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porcupine (n.)

c. 1400, porke despyne, from Old French porc-espin (early 13c., Modern French porc-épic), literally "spiny pig," from Latin porcus "hog" (from PIE root *porko- "young pig") + spina "thorn, spine" (see spine). The word had many forms in Middle English and early Modern English, including portepyn, porkpen, porkenpick, porpoynt, and Shakespeare's porpentine (in "Hamlet").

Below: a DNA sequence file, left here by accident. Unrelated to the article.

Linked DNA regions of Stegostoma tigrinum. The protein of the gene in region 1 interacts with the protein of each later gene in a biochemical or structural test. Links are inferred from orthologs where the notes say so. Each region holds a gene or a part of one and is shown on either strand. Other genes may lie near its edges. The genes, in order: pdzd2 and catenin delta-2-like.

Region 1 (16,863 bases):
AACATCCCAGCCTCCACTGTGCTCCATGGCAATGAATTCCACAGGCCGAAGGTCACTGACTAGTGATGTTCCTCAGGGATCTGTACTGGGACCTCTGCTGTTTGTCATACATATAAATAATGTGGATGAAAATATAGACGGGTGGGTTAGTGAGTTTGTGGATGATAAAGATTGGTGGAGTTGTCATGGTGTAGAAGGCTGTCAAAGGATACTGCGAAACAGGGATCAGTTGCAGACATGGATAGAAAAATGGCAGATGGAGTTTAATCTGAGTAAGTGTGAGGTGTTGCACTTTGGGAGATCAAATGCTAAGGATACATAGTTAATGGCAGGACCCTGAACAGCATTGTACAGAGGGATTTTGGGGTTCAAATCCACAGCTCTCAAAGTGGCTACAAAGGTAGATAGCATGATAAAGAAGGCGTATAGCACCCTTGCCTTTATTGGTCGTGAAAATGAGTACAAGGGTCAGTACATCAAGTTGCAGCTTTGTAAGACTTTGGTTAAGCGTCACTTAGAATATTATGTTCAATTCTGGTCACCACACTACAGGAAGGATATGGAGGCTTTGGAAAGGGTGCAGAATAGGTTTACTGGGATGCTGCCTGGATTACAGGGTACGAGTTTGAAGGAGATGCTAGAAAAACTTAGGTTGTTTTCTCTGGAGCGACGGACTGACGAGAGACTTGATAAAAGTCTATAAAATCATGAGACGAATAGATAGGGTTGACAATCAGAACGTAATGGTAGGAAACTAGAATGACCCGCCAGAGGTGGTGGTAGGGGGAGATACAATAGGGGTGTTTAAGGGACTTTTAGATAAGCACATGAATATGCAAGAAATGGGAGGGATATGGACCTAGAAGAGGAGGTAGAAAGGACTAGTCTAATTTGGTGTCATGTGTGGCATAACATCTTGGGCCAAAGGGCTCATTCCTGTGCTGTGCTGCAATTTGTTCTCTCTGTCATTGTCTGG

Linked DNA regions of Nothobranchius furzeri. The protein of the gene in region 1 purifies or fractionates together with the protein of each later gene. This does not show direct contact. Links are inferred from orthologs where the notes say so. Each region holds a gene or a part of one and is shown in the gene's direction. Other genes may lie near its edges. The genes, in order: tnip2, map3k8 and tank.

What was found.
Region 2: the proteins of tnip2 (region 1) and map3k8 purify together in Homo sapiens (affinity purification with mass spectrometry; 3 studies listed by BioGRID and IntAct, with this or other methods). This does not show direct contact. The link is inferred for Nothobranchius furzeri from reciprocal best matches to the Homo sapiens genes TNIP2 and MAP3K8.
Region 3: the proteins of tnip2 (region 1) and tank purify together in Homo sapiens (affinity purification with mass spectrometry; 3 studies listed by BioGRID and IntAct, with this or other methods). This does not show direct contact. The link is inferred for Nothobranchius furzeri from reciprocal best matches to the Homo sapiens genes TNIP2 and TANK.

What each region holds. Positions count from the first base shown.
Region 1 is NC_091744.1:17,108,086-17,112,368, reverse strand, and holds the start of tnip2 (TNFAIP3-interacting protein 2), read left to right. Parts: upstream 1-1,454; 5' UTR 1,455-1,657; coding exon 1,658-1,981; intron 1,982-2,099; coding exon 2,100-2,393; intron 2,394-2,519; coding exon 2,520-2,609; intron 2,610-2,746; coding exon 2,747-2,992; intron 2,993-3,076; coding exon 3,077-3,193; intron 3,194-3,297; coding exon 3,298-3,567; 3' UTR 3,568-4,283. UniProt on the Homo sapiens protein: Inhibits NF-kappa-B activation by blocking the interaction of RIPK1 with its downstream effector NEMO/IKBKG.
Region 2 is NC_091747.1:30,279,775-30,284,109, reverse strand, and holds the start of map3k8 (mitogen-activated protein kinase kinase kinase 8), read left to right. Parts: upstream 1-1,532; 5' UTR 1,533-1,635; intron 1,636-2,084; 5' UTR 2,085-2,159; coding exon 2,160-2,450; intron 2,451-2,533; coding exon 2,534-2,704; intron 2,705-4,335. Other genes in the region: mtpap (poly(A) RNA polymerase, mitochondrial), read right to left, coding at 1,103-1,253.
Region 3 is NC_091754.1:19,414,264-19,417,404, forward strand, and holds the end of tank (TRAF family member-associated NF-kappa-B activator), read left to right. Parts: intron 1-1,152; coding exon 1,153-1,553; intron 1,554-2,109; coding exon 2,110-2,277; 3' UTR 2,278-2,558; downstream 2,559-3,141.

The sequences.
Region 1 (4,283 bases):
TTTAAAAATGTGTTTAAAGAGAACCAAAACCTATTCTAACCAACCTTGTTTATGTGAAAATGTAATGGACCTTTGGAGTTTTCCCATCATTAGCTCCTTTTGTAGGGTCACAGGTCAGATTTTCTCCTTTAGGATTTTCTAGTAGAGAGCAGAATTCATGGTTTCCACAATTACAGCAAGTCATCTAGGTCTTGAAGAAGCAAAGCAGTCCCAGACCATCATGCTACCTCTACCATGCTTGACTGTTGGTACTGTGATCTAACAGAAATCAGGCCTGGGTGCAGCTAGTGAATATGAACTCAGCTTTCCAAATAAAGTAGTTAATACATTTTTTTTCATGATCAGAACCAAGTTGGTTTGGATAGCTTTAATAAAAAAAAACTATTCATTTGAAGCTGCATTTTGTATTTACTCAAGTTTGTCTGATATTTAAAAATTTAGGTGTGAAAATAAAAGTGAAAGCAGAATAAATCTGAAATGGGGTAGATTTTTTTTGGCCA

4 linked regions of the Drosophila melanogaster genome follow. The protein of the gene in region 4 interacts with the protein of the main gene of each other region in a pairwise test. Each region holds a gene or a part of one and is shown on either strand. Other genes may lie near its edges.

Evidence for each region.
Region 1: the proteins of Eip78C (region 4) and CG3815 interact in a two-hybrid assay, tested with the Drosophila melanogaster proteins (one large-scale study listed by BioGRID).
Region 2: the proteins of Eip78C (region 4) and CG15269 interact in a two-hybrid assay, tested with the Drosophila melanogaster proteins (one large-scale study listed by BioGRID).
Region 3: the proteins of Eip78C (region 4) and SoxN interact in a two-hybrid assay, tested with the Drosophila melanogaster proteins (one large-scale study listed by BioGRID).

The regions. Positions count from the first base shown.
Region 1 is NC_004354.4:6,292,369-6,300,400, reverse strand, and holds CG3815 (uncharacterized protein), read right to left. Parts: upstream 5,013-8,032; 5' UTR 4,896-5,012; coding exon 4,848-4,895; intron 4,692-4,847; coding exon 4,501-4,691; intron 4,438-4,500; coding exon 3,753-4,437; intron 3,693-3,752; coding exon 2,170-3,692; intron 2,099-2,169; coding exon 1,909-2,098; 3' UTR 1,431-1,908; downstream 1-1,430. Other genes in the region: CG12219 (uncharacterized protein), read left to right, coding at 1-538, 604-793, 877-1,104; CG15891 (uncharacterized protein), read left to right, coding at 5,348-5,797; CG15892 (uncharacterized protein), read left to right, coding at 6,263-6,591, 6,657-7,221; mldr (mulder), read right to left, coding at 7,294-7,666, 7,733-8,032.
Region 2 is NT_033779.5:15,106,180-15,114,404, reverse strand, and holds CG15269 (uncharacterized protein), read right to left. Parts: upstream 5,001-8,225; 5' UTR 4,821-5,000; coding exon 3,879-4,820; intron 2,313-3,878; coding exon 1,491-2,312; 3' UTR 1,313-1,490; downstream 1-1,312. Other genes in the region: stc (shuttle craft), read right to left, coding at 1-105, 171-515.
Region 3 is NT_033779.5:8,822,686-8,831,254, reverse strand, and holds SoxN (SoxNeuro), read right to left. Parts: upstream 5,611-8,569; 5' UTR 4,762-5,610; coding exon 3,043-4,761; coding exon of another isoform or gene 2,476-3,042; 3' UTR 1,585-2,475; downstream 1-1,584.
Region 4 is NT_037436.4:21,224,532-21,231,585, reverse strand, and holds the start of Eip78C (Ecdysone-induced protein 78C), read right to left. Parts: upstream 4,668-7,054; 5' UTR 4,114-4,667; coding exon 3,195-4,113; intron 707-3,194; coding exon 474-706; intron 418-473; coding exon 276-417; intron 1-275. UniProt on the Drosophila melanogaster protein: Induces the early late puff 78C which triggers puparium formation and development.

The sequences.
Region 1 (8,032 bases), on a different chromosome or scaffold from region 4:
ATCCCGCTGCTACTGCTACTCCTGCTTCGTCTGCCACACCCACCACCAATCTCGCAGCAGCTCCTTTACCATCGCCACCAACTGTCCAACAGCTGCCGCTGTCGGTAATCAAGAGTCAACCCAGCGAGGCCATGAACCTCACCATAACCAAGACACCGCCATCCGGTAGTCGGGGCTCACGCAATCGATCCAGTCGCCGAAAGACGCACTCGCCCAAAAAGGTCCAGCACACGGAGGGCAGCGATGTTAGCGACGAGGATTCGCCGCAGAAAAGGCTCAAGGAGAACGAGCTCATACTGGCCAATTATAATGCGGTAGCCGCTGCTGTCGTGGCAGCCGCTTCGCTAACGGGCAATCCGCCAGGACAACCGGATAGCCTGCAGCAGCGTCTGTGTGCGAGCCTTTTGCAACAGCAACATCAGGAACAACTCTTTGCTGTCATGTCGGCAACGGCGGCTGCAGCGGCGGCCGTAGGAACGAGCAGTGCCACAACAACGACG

May (9 years old)--"Papa, things pertaining to a horse are equine, to cows bovine, to cats feline, to dogs canine, but to hogs, is what?"
Fay (5 years)--"Porcupine, O tourse."
["Health," August 1904]

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